As of October 17, 2018, cannabis is no longer a “controlled substance” whose production, possession and sale in Canada are prohibited by the federal Controlled Drugs and Substances Act. But that doesn’t mean there are no limits on growing, possessing, using and selling marijuana. Canada’s Cannabis Act, Cannabis Regulations and provincial laws that vary across the country come into force on the same day.
To understand what is, and is not, legal in British Columbia you have to look at both the federal and provincial laws. “Ignorance of the law is no excuse”, so anyone intending to possess or otherwise deal with cannabis in British Columbia should read the BC legislation and regulations like the Cannabis Control and Licensing Act and Cannabis Control Regulation, as well as Canadian law including the Cannabis Act and Cannabis Regulations. See too the provincial and federal websites GetCannabisClarity.ca and Canada.ca/Cannabis.
This eNews attempts to describe very briefly some of the changes to federal and provincial laws taking effect on October 17, 2018. It is not comprehensive – there are a lot of new laws related to cannabis! This article provides general information only, should not be cited in court, and is not a substitute for reading the law itself and/or consulting a lawyer.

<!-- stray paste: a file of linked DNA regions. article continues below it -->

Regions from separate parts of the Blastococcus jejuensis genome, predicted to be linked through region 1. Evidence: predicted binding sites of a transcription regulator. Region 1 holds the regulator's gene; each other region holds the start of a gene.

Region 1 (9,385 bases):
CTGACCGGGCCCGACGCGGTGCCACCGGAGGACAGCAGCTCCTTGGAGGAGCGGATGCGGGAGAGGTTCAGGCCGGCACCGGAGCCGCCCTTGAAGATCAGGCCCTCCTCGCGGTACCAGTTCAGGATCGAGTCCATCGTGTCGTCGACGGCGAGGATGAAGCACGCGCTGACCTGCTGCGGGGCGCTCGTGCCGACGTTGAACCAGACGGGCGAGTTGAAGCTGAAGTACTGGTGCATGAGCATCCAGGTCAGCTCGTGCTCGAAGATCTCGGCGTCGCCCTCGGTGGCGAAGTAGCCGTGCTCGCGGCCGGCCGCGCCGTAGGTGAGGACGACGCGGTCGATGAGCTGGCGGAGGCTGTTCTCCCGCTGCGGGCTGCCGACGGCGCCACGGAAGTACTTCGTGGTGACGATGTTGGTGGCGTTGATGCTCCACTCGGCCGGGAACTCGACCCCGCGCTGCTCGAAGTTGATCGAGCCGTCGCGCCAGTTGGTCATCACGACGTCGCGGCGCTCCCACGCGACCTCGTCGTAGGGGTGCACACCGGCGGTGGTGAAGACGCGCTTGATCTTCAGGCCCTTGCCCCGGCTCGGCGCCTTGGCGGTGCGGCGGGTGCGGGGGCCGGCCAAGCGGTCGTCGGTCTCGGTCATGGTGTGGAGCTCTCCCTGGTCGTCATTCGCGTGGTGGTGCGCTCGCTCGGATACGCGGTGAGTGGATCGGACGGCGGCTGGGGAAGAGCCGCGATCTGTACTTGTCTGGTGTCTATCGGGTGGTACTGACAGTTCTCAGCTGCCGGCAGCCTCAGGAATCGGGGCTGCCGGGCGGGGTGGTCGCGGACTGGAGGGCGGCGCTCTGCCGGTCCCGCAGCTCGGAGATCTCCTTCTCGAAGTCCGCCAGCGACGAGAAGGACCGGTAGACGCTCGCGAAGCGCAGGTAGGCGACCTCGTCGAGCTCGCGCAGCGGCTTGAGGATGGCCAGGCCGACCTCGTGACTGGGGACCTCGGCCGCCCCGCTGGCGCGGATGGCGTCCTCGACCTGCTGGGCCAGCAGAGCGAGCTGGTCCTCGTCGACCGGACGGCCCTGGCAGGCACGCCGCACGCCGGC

Who can possess marijuana in BC?
Only adults aged 19 and over. The federal law refers to age 18, but the BC age limit of 19 applies in this province.
Cannabis Control and Licensing Act section 1
Minors (people under 19) may not possess, consume, produce, supply, sell, purchase or attempt to purchase cannabis or a cannabis accessory.
Where can adults obtain it?
Cannabis products including fresh or dried cannabis, and cannabis oil, plants or seeds may be sold only by authorized retailers. These products must be purchased from a provincially regulated retailer - in BC from stores operated by the Liquor Distribution Branch or from licensed private retail stores.
Edibles and cannabis concentrates are not currently listed as products that can be sold, although the Cannabis Act says they will be added within a year.
Possessing cannabis purchased illegally and selling, distributing or possessing it for sale or distribution without authorization are offences subject to penalties - some of which are up to 14 years in jail.
The Cannabis Act also imposes restrictions on promoting, packaging and labelling cannabis, and on enticement to use it aimed at youths.
Limits on quantity
In a public place in BC, adults at least 19 years old are allowed to possess up to 30 grams of dried cannabis or its equivalent. Equivalent amounts for 1 gram of dried cannabis are:
Cannabis Control and Licensing Act section 52 and Cannabis Act Schedule 3
The Cannabis Act defines a “public place” as “any place to which the public has access as of right or by invitation, express or implied, and any motor vehicle located in a public place or in any place open to public view.” The Cannabis Control and Licensing Act defines a “public place” in similar but slightly different language, as: